Veda Sprouse (’45) is the epitome of the old-fashioned English teacher. With her North Greenville College students, she holds out for excellence which she perceives as the only acceptable standard. Students write and re-write her papers.
As one said last year, “I re-wrote that thing six times and only got a C-.” But he was proud of that essay and of the C-, only because it came from Mrs. Sprouse.
The top senior honor student at NGC graduated this May with a four-year history of all A’s and one B. He explained it thus: “I had Mrs. Sprouse.”
When Alumnus Rear Admiral Mike McConnell, who became a national figure as commander of the Navy briefing announcements during the Persian Gulf crisis, spoke at North Greenville’s graduation, he traced his career in Vietnam and in South American and Middle Eastern danger spots. Then, he paused and said, “However, I was well prepared. None of these were as hard as passing Mrs. Sprouse’s freshman English class.”
I haven’t been at the college very long, but whenever I meet any North Greenville graduates, they ask me about Mrs. Sprouse. And then they tell me their own story of survival. It’s like a red badge of courage.
Mrs. Sprouse is the one tough teacher whom we used to dread in school and then were so glad that we had. We realized immediately following the course that she was the best. However, Mr. Sprouse’s students seem to have a certain espirit decorps, almost elitism, even as they go through her course. They do love her, and I think it’s because she personally likes them also and cares about their progress, and is willing to work as hard herself as she asks them to work.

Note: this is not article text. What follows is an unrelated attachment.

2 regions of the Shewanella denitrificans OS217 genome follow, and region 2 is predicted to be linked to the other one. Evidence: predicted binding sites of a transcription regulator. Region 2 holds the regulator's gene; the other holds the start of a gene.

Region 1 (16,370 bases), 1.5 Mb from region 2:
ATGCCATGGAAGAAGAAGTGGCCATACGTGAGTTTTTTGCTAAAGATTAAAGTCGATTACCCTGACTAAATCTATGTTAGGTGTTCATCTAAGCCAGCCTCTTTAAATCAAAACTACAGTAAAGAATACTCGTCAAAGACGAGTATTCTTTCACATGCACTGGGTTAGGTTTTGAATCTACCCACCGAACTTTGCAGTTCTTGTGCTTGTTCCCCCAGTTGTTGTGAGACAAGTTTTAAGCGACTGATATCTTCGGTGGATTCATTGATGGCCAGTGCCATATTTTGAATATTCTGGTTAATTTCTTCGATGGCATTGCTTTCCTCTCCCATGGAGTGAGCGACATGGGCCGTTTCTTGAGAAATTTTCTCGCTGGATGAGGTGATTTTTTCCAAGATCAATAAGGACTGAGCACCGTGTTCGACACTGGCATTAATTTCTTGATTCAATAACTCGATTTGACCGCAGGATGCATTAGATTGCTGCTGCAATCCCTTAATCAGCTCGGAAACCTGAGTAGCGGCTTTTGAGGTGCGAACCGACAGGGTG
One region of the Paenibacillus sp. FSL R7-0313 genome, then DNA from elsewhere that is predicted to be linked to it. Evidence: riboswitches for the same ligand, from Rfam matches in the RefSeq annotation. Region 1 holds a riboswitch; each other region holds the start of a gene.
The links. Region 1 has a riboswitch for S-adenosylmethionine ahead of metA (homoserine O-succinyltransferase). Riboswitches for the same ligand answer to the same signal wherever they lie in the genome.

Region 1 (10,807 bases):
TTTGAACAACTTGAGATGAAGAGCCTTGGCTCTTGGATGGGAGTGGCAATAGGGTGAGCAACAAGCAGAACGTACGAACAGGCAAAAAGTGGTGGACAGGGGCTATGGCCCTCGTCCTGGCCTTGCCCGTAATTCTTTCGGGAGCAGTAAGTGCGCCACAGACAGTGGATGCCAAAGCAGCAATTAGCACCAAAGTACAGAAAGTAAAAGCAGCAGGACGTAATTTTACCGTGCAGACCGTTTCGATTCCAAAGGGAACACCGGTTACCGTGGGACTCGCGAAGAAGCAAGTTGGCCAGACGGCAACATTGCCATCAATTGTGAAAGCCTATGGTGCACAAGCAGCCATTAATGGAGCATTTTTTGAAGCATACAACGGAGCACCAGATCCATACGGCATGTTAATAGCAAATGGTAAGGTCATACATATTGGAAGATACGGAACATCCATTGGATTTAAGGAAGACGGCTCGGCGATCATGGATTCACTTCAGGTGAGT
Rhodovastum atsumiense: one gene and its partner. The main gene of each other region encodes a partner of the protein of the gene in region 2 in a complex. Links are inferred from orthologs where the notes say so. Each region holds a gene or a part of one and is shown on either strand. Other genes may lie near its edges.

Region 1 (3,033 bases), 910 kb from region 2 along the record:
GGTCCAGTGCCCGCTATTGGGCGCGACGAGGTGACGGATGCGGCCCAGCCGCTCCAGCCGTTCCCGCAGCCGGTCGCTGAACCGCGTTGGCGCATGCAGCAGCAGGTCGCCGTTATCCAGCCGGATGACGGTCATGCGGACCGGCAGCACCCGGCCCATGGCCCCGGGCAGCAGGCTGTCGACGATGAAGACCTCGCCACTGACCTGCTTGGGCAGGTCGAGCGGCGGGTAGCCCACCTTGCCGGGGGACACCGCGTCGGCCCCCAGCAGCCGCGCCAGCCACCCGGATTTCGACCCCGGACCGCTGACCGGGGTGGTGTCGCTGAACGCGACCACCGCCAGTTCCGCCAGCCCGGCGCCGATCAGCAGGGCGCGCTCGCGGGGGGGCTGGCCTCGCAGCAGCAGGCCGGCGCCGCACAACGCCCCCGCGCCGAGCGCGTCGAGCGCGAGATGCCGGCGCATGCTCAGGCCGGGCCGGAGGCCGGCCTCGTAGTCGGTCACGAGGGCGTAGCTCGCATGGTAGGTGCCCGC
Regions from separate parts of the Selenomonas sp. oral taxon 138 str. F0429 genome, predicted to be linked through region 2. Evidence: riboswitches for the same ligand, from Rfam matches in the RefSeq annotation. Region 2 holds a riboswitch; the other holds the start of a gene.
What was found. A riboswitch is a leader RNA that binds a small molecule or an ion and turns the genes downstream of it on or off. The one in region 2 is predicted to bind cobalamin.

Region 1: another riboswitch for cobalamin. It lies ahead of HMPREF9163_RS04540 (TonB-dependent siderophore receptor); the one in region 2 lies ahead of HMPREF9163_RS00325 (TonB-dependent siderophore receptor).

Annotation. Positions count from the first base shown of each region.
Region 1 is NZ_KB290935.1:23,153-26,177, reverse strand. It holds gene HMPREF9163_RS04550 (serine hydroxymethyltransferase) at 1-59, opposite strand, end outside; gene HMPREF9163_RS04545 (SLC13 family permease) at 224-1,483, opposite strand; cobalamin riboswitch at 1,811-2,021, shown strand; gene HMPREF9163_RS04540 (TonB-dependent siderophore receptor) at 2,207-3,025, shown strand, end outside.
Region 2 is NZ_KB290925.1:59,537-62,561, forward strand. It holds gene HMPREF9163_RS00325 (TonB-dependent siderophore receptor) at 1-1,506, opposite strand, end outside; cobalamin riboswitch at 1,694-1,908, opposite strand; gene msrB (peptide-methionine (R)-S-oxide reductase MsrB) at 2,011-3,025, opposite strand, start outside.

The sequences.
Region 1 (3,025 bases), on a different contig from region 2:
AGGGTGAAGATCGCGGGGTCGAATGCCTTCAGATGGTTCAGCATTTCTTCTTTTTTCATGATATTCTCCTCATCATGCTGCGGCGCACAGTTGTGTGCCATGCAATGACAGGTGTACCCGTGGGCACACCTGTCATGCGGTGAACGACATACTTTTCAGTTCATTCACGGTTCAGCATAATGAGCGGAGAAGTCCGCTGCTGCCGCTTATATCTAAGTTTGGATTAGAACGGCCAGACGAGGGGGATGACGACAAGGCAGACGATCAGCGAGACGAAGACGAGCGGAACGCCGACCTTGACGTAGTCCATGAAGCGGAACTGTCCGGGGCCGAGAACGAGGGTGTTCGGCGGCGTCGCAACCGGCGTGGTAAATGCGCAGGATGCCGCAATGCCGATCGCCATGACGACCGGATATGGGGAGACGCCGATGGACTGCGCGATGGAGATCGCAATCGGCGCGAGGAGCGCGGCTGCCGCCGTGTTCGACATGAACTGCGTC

She is friendly, sweet, warm, caring, and personally involved with the students. It’s just that there’s another side to both the angelic face and soft, soft voice. Mrs. Sprouse is a tiger when turned loose around a set of English papers.
- She demands that papers be written and re-written.
- She has 10 major errors for which she looks, and when once occurs, the paper is unsatisfactory. Period.
- She marks the papers in red ink. Some English authorities frown on using red ink now saying that a marked-up paper discourages students. Not Mrs. Sprouse. If papers are wrong, she wants them to bleed.
- She has mandatory conferences in her office to go over papers, one-on-one with students.
- Her class is as still as a cathedral. Students are right on task, following instructions and following every word. Any they are interested. Their college lives depend on it.
It’s generally accepted that writing abilities, and certainly score results, are dropping in American schools. That would not be so if there were more teachers such as this great lady around. She’s truly a golden apple.
This is a nomination submitted by Dr. Dee Bielecki, fellow professor at NGC, for the WYFF-TV4’s Golden Apple Award.